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But the staff sergeant knows something's different inside of him, something beyond sleep problems. It's been that way ever since a mortar exploded next to him in Iraq. He walked away without any physical wounds, any outward signs of damage — but something was wrong. "When I got back from Iraq the last time, I was irritable, and lately it's been worse. It's rough when I can't sleep, and I get home and get in an argument with my wife..." His voice trails off.
Pogany, now 36, listens quietly, his eyes trained steadily on the soldier — the only part of Pogany that doesn't seem to be in constant, agitated motion. His legs bounce absentmindedly; his hands, sheathed in his black leather jacket, pull thoughtfully on the brown goatee adorning his boyish face when they aren't flipping through the documents the staff sergeant has brought with him. On one document, he notices something.
"According to this, you have a mild traumatic brain injury," he says. Traumatic brain injuries, caused by sudden head trauma such as a mortar attack and marked by lingering psychological and physical symptoms like sleep apnea, have become a common memento of the war. In fact, Fort Carson has reported in a study that nearly 18 percent of its soldiers returning from war had suffered a traumatic brain injury. And that's not the only baggage they were coming home with: Since 2003, the base has also diagnosed 2,189 cases of post-traumatic stress disorder.
"What are they doing for that?" he asks the staff sergeant.
Pogany's heard enough. A TBI is serious enough to warrant medical retirement and benefits. "That diagnosis was not included in your [medical evaluation]. The question is why." Pogany wants to see all of the staff sergeant's medical records. They're going to appeal his medical evaluation, he says, and the soldier doesn't need to worry about legal fees. Pogany's going to get him a pro bono lawyer.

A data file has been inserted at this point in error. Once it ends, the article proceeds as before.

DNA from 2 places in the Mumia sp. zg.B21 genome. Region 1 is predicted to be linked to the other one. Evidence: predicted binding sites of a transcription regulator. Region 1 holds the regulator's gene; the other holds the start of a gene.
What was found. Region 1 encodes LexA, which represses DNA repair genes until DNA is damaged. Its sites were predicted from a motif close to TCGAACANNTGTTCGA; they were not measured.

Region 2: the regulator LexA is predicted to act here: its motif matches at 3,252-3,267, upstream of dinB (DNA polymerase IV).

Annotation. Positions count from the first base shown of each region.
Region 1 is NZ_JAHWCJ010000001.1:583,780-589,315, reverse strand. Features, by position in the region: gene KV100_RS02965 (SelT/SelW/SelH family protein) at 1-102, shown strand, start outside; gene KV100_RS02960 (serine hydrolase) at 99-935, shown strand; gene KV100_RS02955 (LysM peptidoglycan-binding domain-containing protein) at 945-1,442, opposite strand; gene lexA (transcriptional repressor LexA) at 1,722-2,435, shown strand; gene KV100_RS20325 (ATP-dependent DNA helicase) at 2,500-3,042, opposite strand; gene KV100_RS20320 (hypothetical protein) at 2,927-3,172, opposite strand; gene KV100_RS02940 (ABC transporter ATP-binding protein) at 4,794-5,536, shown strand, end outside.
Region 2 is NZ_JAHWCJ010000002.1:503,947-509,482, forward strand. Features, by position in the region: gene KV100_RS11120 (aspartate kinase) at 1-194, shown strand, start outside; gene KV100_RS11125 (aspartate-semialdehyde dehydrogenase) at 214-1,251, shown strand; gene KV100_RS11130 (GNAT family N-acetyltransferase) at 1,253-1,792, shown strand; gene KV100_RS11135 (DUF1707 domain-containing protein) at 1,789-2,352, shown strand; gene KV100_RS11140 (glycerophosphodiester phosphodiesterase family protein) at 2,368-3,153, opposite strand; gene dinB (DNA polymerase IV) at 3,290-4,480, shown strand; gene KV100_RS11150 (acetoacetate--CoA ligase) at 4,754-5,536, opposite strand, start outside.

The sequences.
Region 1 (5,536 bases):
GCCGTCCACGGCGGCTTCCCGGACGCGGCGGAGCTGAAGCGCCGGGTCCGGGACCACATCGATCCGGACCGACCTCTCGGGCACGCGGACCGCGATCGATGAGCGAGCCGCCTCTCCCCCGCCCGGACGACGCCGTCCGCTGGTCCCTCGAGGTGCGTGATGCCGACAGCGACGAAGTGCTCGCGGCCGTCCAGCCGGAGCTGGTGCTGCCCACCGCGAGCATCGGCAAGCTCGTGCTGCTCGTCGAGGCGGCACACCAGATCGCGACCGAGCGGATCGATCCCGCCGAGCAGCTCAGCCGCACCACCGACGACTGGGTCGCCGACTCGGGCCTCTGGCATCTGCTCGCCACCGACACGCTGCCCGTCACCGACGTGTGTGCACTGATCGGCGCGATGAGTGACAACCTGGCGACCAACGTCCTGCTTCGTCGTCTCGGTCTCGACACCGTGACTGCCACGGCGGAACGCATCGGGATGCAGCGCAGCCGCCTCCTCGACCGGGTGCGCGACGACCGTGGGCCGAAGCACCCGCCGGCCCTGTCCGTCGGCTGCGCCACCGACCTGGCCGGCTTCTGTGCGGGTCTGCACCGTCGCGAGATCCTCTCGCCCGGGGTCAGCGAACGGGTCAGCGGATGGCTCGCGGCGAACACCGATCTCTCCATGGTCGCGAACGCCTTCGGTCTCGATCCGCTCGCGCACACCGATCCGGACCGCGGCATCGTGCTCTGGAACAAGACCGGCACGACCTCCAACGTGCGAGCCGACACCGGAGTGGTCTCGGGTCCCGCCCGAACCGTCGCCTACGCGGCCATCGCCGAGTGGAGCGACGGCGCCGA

Four years after being charged with, and later acquitted of, cowardice, after riding his own tumultuous wave through the Army, Pogany is a Denver-based soldiers' advocate helping veterans who are living through much the same experiences he had.
Over the past few years, he's worked for several veterans organizations, and in January he was hired as a special investigator for the Washington, D.C.-based National Veterans Legal Services Program (NVLSP) to seek out stories like this, soldiers who are coming back from the wars in Iraq and Afghanistan and finding the Army has deemed them expendable. Retired from the Army, he's a one-man civilian commando unit, working to untangle the bureaucracy behind the Defense department's medical, military justice and veterans' benefits systems — and if that doesn't do the trick, he can always call his powerful contacts in the press corps or on Capitol Hill to help him.
There's lots to keep him busy. The Army, which begins its sixth year of war in Iraq this week, has been hammered on multiple fronts for its poor treatment of injured soldiers, especially those suffering from mental and psychological injuries. Fort Carson, with 17,500 military personnel assigned to it, has become a flashpoint in the extended controversy, with soldiers there claiming they've been punished or kicked out of the Army without proper benefits because they have TBIs or mental-health problems like post-traumatic stress disorder (PTSD). The allegations have led to front-page headlines, investigations by U.S. senators and military officials, and promised improvement by Fort Carson brass.
Pogany has been in the center of it all, working to help the soldiers, telling reporters and Congress about the problems, and pushing for changes that are now starting to happen. And he certainly has the attention of Fort Carson's new commander.
"I have talked to Andrew on several occasions," says Major General Mark Graham, who took charge of Fort Carson last September. "I think Andrew has much the same goal as we do, which is to help soldiers and their families. Andrew has raised some concerns to us, and I appreciate him doing that.
"I think we are showing that multiple deployments is tough on soldiers and their families," Graham adds. "But I think the good part of this is that we have a system in place where we talk to soldiers and tell them we are always open. We tell them it is a sign of strength, not weakness, to come forward and say they need some help. We are changing the culture. It takes time, but I think we are making some progress in that area."
Pogany agrees that Fort Carson and the Army are making progress — but there are still soldiers who need help, like the staff sergeant sitting across from him. "They made it look like I was trying to get out of going to Iraq again," he tells Pogany with a snort. "I have been to Iraq twice. I'm not scared to go." Still, he adds, bad stuff did happen over there — stuff he can't shake.
"You need to be completely re-evaluated for a traumatic brain injury," Pogany tells him. In fact, does he have time to go to Fort Carson's traumatic brain injury clinic right now? No need to worry about making an appointment; people at Fort Carson are used to Pogany's unannounced visits.